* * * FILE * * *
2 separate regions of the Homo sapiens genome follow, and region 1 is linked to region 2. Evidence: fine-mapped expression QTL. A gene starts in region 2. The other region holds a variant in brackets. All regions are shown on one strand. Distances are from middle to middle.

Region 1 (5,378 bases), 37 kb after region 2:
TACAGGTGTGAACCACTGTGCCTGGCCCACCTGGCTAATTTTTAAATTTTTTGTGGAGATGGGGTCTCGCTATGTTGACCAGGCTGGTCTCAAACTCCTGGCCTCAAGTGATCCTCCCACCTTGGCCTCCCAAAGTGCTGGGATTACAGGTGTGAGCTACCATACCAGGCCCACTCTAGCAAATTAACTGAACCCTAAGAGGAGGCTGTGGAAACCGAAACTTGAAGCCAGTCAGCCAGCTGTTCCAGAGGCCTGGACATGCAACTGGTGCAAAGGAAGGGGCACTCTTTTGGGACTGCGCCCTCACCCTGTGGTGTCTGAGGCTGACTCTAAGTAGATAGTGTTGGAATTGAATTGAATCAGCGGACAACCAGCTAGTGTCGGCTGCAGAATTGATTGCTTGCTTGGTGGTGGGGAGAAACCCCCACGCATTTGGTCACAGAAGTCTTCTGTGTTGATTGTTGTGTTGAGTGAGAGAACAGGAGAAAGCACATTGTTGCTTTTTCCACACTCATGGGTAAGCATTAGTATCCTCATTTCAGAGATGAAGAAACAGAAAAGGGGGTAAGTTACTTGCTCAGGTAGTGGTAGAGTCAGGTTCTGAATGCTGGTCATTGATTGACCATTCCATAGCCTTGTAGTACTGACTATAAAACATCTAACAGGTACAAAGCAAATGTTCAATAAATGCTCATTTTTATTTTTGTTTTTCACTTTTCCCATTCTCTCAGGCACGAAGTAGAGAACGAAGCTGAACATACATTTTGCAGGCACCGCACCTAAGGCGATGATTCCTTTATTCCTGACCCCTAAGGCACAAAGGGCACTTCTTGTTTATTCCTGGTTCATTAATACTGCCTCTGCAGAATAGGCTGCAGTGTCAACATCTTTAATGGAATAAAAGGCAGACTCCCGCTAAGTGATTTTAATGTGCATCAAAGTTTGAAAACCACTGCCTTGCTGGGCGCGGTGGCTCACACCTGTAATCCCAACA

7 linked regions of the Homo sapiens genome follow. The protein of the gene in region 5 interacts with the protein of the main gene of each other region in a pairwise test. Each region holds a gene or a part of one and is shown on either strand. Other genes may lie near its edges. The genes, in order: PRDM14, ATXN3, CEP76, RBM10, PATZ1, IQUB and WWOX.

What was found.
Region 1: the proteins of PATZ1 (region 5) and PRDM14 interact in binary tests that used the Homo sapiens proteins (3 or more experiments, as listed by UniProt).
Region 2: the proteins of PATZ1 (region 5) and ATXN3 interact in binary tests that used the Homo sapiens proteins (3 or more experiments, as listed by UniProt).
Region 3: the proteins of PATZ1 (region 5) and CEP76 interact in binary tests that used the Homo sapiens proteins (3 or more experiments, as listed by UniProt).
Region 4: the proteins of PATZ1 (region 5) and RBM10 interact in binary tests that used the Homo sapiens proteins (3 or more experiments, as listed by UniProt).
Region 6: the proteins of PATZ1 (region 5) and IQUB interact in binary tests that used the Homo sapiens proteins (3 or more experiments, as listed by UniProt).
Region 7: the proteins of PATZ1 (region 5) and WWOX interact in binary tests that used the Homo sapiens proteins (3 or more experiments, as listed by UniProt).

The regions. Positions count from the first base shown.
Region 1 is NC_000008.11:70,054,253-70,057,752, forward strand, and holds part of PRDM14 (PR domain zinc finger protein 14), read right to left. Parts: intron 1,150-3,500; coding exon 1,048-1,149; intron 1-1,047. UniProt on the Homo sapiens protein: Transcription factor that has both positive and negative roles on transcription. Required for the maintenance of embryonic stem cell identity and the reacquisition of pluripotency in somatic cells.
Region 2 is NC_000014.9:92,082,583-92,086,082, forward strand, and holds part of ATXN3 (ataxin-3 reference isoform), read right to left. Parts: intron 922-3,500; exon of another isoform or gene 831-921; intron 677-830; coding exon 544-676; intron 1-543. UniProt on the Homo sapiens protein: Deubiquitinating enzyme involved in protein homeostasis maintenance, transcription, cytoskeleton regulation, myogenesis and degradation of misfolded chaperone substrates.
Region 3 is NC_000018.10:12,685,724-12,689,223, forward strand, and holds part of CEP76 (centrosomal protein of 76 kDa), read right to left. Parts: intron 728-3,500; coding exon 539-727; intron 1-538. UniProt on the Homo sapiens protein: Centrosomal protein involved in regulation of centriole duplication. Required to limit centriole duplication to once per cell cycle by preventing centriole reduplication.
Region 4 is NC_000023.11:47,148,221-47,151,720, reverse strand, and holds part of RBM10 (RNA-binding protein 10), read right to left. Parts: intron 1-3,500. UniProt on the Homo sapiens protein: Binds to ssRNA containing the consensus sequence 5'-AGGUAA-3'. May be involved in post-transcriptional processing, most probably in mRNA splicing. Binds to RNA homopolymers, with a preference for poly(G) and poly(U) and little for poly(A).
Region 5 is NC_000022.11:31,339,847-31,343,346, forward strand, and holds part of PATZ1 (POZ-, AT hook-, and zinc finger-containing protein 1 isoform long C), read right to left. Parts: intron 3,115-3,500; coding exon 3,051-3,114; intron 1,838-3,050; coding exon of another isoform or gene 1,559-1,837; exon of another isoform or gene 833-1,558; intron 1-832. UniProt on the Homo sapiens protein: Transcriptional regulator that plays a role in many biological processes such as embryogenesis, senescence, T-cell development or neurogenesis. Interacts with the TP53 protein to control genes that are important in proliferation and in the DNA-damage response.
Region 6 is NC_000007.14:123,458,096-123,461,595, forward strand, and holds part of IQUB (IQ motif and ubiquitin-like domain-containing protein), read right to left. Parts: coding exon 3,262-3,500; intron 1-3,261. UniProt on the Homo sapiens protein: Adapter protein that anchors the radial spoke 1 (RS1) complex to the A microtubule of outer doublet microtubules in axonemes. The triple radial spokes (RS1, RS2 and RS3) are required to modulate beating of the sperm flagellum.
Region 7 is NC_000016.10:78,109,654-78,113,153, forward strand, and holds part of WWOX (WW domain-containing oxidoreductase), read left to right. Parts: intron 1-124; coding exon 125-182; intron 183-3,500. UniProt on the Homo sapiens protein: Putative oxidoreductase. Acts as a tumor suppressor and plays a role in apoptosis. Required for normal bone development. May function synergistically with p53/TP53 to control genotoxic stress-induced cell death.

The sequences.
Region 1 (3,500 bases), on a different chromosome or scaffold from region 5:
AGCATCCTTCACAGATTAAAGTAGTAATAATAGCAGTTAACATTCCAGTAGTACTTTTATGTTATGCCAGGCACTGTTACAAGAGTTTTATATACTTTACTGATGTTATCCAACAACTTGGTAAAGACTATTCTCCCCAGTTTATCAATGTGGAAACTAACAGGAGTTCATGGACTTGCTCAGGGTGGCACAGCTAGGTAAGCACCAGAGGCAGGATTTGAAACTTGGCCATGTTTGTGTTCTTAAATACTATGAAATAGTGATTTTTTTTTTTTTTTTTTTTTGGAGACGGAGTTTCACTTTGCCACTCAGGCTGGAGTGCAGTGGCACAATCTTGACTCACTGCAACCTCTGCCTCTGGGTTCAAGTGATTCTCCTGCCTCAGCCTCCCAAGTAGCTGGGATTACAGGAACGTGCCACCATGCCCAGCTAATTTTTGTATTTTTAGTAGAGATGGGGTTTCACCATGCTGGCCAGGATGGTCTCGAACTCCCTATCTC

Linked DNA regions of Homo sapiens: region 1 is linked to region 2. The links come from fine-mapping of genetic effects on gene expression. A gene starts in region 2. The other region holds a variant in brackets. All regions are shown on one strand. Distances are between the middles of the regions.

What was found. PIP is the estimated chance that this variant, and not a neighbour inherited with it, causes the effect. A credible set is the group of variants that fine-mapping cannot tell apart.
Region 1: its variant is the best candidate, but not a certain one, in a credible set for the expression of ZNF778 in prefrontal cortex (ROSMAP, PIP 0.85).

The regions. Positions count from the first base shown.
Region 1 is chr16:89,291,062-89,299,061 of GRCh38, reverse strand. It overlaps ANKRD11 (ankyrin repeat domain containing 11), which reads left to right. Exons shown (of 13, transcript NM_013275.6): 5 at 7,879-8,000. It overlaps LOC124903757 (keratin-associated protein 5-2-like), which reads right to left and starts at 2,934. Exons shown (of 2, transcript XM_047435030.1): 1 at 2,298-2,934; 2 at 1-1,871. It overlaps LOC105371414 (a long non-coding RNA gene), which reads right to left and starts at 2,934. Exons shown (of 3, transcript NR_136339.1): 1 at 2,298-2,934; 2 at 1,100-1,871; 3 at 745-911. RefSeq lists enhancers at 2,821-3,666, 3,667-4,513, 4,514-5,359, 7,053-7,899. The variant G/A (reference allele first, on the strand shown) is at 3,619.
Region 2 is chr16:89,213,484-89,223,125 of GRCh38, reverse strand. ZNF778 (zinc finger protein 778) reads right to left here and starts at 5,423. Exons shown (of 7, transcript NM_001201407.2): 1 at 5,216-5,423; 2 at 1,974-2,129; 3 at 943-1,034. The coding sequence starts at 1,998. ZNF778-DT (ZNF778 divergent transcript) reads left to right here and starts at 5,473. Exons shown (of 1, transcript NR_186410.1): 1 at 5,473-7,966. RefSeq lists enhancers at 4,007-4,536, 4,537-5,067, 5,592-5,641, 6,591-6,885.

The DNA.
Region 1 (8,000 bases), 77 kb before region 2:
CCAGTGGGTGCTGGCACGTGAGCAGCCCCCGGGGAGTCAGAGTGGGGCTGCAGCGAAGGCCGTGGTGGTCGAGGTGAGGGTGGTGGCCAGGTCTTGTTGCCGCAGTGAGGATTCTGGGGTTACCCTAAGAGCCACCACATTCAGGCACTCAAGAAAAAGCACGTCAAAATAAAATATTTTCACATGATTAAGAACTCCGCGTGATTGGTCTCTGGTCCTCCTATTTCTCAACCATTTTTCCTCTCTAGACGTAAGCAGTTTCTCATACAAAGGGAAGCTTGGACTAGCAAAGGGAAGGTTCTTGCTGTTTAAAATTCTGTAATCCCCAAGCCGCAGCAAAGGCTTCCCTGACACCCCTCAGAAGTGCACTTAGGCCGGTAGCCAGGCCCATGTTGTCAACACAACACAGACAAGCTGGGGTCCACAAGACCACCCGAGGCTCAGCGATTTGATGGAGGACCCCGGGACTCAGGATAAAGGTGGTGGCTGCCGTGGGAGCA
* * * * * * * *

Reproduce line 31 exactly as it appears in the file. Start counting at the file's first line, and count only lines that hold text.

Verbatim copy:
CCAGTGGGTGCTGGCACGTGAGCAGCCCCCGGGGAGTCAGAGTGGGGCTGCAGCGAAGGCCGTGGTGGTCGAGGTGAGGGTGGTGGCCAGGTCTTGTTGCCGCAGTGAGGATTCTGGGGTTACCCTAAGAGCCACCACATTCAGGCACTCAAGAAAAAGCACGTCAAAATAAAATATTTTCACATGATTAAGAACTCCGCGTGATTGGTCTCTGGTCCTCCTATTTCTCAACCATTTTTCCTCTCTAGACGTAAGCAGTTTCTCATACAAAGGGAAGCTTGGACTAGCAAAGGGAAGGTTCTTGCTGTTTAAAATTCTGTAATCCCCAAGCCGCAGCAAAGGCTTCCCTGACACCCCTCAGAAGTGCACTTAGGCCGGTAGCCAGGCCCATGTTGTCAACACAACACAGACAAGCTGGGGTCCACAAGACCACCCGAGGCTCAGCGATTTGATGGAGGACCCCGGGACTCAGGATAAAGGTGGTGGCTGCCGTGGGAGCA